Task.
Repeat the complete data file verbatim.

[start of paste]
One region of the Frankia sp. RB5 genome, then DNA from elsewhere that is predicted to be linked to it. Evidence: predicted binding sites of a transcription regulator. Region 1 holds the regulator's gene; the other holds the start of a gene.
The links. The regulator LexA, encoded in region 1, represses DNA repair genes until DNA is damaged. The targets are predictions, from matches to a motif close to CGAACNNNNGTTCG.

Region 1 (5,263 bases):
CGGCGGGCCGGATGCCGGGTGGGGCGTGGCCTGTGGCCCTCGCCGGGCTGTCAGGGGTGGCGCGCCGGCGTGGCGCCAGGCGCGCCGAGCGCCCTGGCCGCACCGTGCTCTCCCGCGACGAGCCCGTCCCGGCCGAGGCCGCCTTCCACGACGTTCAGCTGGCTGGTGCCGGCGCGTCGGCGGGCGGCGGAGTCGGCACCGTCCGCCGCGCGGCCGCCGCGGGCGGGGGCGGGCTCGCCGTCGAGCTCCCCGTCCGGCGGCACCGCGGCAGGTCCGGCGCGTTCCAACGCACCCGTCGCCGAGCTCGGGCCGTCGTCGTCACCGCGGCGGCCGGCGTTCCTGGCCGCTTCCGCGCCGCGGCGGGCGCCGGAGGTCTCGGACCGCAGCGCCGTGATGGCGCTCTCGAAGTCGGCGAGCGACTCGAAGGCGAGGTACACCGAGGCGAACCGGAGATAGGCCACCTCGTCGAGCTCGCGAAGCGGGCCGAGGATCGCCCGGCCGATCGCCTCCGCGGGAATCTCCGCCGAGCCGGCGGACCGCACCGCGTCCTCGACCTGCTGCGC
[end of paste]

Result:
One region of the Frankia sp. RB5 genome, then DNA from elsewhere that is predicted to be linked to it. Evidence: predicted binding sites of a transcription regulator. Region 1 holds the regulator's gene; the other holds the start of a gene.
The links. The regulator LexA, encoded in region 1, represses DNA repair genes until DNA is damaged. The targets are predictions, from matches to a motif close to CGAACNNNNGTTCG.

Region 1 (5,263 bases):
CGGCGGGCCGGATGCCGGGTGGGGCGTGGCCTGTGGCCCTCGCCGGGCTGTCAGGGGTGGCGCGCCGGCGTGGCGCCAGGCGCGCCGAGCGCCCTGGCCGCACCGTGCTCTCCCGCGACGAGCCCGTCCCGGCCGAGGCCGCCTTCCACGACGTTCAGCTGGCTGGTGCCGGCGCGTCGGCGGGCGGCGGAGTCGGCACCGTCCGCCGCGCGGCCGCCGCGGGCGGGGGCGGGCTCGCCGTCGAGCTCCCCGTCCGGCGGCACCGCGGCAGGTCCGGCGCGTTCCAACGCACCCGTCGCCGAGCTCGGGCCGTCGTCGTCACCGCGGCGGCCGGCGTTCCTGGCCGCTTCCGCGCCGCGGCGGGCGCCGGAGGTCTCGGACCGCAGCGCCGTGATGGCGCTCTCGAAGTCGGCGAGCGACTCGAAGGCGAGGTACACCGAGGCGAACCGGAGATAGGCCACCTCGTCGAGCTCGCGAAGCGGGCCGAGGATCGCCCGGCCGATCGCCTCCGCGGGAATCTCCGCCGAGCCGGCGGACCGCACCGCGTCCTCGACCTGCTGCGC